My name is Dominique Maasdam, Iâ€™m 18 years old and I live in Lincolnshire with my Mum, Dad and my brother. We also have a cat that isnâ€™t ours but has chosen to live with us for the past two years! Iâ€™m at college studying performing arts. I love to sing and model.
Theyâ€™re the most important things about me. What you might also like to know is that I was adopted when I was 3, I have autism and a condition called Foetal Alcohol Syndrome which is caused by a pregnant woman drinking alcohol during pregnancy. All these things cause me some difficulties with things other people take for granted such as getting around safely, understanding dangers, using money etc. I have very bad, low self-esteem and I get bullied all the time. Sometimes I feel worthless. Social activities can be challenging as I donâ€™t always completely understand what a person means or their intentions which can leave me vulnerable. Because of this I am told I have a disability. Ok, thatâ€™s fine - I donâ€™t like it but accept it.
I was on a Channel 5 programme called Not So Sweet 16 last year and it showed me going to my prom. Prom wasnâ€™t a positive experience completely and the film showed me having a bit of a meltdown. I didnâ€™t mind this as I think itâ€™s important for people to see how autism can affect you. Having an invisible disability means that sometimes because you â€œlook fineâ€ people donâ€™t understand your difficulties. This programme helped people understand those difficulties I think.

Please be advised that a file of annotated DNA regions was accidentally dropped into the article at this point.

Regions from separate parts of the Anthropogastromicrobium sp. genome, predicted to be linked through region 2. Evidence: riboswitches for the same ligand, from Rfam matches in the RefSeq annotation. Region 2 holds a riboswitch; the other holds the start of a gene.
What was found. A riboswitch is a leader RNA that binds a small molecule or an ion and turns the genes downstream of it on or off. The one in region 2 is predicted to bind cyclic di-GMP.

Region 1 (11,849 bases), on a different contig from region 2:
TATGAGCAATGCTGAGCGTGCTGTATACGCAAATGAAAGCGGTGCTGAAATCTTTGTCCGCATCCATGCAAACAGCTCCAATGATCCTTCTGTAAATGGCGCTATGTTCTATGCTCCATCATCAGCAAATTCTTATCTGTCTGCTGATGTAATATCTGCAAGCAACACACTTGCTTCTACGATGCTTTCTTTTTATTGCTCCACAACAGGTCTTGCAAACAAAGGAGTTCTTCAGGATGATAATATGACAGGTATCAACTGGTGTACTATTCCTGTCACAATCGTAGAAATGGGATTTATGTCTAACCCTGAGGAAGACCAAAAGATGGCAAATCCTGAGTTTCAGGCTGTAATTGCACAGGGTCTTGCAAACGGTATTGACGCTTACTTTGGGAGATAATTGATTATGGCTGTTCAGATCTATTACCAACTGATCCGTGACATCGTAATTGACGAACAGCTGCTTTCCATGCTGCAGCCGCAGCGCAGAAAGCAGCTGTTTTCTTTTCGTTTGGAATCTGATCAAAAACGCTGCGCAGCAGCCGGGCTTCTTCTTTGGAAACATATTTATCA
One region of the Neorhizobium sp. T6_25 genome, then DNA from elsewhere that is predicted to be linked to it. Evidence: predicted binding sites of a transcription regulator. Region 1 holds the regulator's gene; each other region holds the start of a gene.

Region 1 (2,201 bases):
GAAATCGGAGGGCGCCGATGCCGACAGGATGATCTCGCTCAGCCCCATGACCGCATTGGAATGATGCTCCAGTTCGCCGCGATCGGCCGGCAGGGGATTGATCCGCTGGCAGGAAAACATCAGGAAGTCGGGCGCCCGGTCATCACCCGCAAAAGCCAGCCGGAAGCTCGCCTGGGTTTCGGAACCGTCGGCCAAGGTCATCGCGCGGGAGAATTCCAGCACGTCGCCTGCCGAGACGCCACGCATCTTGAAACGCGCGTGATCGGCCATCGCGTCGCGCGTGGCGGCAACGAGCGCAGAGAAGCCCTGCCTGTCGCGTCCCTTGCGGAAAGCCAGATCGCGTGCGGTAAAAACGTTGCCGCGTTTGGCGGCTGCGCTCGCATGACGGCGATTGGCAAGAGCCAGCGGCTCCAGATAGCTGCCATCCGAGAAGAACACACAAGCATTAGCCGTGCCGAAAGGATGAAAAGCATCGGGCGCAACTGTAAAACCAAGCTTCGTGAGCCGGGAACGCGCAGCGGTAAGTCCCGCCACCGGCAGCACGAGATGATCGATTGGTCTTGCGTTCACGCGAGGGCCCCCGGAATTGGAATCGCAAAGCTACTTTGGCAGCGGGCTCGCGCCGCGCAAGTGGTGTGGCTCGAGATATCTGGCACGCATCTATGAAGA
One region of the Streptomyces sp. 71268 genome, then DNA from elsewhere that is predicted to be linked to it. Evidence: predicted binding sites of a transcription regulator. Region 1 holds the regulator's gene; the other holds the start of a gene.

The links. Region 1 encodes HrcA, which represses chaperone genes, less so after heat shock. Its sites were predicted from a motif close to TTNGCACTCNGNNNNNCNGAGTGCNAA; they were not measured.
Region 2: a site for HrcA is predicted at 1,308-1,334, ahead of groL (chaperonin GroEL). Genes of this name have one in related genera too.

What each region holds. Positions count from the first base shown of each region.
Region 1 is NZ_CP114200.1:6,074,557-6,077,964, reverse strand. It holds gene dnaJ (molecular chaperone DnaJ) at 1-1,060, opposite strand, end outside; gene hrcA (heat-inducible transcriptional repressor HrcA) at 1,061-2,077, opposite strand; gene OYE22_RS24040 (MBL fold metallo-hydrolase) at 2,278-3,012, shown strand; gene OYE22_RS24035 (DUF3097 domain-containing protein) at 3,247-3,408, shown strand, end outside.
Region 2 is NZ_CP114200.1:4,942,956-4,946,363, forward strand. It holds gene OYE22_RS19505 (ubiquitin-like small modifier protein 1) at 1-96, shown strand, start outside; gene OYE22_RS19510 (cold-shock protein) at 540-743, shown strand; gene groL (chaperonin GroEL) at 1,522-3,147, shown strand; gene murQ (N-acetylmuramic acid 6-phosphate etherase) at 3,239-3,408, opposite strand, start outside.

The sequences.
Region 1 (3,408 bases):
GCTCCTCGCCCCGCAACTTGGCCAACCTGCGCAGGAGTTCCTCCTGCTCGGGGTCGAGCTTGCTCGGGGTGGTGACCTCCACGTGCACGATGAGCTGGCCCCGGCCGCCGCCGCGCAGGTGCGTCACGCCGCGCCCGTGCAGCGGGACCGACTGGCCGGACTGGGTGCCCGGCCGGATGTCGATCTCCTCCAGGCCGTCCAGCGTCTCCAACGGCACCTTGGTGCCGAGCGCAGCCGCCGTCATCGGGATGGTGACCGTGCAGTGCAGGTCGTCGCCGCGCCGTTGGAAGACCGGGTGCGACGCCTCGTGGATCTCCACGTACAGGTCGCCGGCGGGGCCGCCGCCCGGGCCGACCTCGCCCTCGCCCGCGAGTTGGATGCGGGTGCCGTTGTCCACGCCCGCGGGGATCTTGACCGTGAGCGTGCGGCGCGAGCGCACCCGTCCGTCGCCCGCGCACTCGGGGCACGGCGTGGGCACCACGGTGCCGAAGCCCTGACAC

But that was a year ago. People forget quickly. People have stopped being â€œawareâ€ of my conditions.
Since then Iâ€™ve been lucky to get to meet Angel from MOD and do some modelling with her team. They were all amazing and helped me not be so nervous and really encouraged me to be the best I could. I met some other girls on the day who are now my friends. My self-confidence and self-esteem was really low and this helped to lift me and I showed myself and others that despite my limiting conditions I can do what I want to do if I work hard enough.
We all can!
After this, I had interest from a couple of agencies that work with people who have disabilities. However, I found myself being passed over for work and even had the comment â€œyou donâ€™t look disabled enoughâ€. I thought my Mum was going to explode!!! So where do I fit in then? Too disabled for regular model agencies but not disabled enough for disability agencies. I donâ€™t blame the agencies as they can only send you on jobs if the companies want you. Itâ€™s the fashion houses that need the education that not all disabilities are visible.
Some fashion brands realise that their buyers all come in different shapes, sizes and abilities and have started using models with obvious disabilities. This is a great start and Iâ€™m loving the pictures Iâ€™ve seen. But this in itself isnâ€™t enough to be fully inclusive. You canâ€™t be a little bit inclusive and think thatâ€™s enough. What about us with invisible disabilities? Donâ€™t we count? Featuring only models with physical and obvious disabilities is causing a discrimination towards those with hidden disabilities so please consider the rest of us who are perfectly able and want to model as we love it so much.
To those that are using models with invisible disabilities - THANK YOU!
We count too, just because you canâ€™t see it doesnâ€™t mean it doesnâ€™t exist.
Please donâ€™t limit me.